Additional, the internal structure of the sysfs filesystem constantly changes around, due to the re-organization of devices and rethinking by the kernel developers about how to best display internal kernel structures to userspace. Because of this, over time, some of the symlinks previously mentioned in this chapter might not be present. However the information is all still there, just moved around a little bit.

Example: determining the network driver

One of the most common and important devices in the system is the network interface card. It is imperative to figure out which driver is controlling this device and enable it in your kernel configuration so that networking works properly.

First, work backward from the network connection name to find out which PCI device is controlling it. To do this, look at the different network names:

$ 
ls /sys/class/net/

eth0  eth1  eth2  lo

The lo directory represents the network loopback device, and is not attached to any real network device. The eth0, eth1, and eth2 directories are what you should pay attention to, as they represent real network devices.

To look further at these network devices in order to figure out which you care about, use the ifconfig utility:

$ 
/sbin/ifconfig -a

eth0      Link encap:Ethernet  HWaddr 00:12:3F:65:7D:C2  
          inet addr:192.168.0.13  Bcast:192.168.0.255  Mask:255.255.255.0
          UP BROADCAST NOTRAILERS RUNNING MULTICAST  MTU:1500  Metric:1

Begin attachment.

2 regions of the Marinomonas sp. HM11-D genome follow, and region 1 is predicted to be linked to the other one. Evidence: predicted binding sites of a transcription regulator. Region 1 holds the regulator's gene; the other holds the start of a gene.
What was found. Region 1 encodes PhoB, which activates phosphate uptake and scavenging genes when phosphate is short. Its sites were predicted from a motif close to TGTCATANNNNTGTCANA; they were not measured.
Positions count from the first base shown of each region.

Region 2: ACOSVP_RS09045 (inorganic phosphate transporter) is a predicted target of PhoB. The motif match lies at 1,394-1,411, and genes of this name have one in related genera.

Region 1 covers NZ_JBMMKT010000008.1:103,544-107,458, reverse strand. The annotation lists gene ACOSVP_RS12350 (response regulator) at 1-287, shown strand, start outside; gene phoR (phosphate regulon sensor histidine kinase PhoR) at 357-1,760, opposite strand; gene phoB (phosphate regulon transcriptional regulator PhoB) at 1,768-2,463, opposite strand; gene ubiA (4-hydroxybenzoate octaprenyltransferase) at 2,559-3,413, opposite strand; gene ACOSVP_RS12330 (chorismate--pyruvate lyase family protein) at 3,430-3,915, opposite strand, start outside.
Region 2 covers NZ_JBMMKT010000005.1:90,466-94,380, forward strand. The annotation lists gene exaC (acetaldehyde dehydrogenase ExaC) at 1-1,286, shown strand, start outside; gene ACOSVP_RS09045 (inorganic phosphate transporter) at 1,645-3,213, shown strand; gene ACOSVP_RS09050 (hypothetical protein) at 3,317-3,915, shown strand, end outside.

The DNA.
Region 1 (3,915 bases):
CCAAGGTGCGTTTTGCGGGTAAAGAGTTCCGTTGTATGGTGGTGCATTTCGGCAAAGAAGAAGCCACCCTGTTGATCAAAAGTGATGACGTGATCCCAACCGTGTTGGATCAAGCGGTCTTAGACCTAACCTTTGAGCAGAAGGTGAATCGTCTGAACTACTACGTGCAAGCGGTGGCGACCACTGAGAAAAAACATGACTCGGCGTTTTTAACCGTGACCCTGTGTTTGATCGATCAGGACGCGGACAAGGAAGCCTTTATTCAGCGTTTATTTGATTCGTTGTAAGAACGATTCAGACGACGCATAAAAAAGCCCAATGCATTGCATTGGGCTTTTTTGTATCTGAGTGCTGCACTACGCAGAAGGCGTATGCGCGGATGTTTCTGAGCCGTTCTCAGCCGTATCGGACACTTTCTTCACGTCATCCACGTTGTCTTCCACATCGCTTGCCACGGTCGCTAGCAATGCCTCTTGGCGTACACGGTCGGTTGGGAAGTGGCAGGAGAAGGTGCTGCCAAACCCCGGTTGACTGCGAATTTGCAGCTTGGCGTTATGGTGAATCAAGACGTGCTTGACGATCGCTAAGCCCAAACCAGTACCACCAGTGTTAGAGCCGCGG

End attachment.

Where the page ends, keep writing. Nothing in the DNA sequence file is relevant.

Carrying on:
RX packets:2720792 errors:0 dropped:0 overruns:0 frame:0
          TX packets:1815488 errors:0 dropped:0 overruns:0 carrier:0
          collisions:0 txqueuelen:100 
          RX bytes:3103826486 (2960.0 Mb)  TX bytes:371424066 (354.2 Mb)
          Base address:0xdcc0 Memory:dfee0000-dff00000 

eth1      Link encap:UNSPEC  HWaddr 80-65-00-12-7D-C2-3F-00-00-00-00-00-00-00-00-00  
          BROADCAST MULTICAST  MTU:1500  Metric:1
          RX packets:0 errors:0 dropped:0 overruns:0 frame:0
          TX packets:0 errors:0 dropped:0 overruns:0 carrier:0
          collisions:0 txqueuelen:1000 
          RX bytes:0 (0.0 b)  TX bytes:0 (0.0 b)

eth2      Link encap:UNSPEC  HWaddr 00-02-3C-04-11-09-D2-BA-00-00-00-00-00-00-00-00  
          BROADCAST MULTICAST  MTU:1500  Metric:1
          RX packets:0 errors:0 dropped:0 overruns:0 frame:0
          TX packets:0 errors:0 dropped:0 overruns:0 carrier:0
          collisions:0 txqueuelen:1000 
          RX bytes:0 (0.0 b)  TX bytes:0 (0.0 b)

lo        Link encap:Local Loopback  
          inet addr:127.0.0.1  Mask:255.0.0.0
          UP LOOPBACK RUNNING  MTU:16436  Metric:1
          RX packets:60 errors:0 dropped:0 overruns:0 frame:0
          TX packets:60 errors:0 dropped:0 overruns:0 carrier:0
          collisions:0 txqueuelen:0 
          RX bytes:13409 (13.0 Kb)  TX bytes:13409 (13.0 Kb)

From this list, you can tell that the eth0 device is the network device that is active and working, as can be seen by the lines:

eth0      Link encap:Ethernet  HWaddr 00:12:3F:65:7D:C2  
          inet addr:192.168.0.13  Bcast:192.168.0.255  Mask:255.255.255.0

These show this is an Ethernet device with valid IP (inet) address assigned to it.

Now that we have determined that we want to make sure the eth0 device will be working in our new kernel, we need to find which driver is controlling it. This is simply a matter of walking the different links in the sysfs filesystem, which can be done in a one-line command:

$ 
basename `readlink /sys/class/net/eth0/device/driver/module`

e1000

This shows that the module named e1000 is controlling the eth0 network device. The basename... command shown compresses the following steps into a single command line:

  1. Follow the /sys/class/net/eth0/device symlink into the directory within the /sys/device/ tree that contains the information for the device that controls eth0. Note that the /sys/class/net/eth0 directory might also be a symlink on the newer versions of the kernel.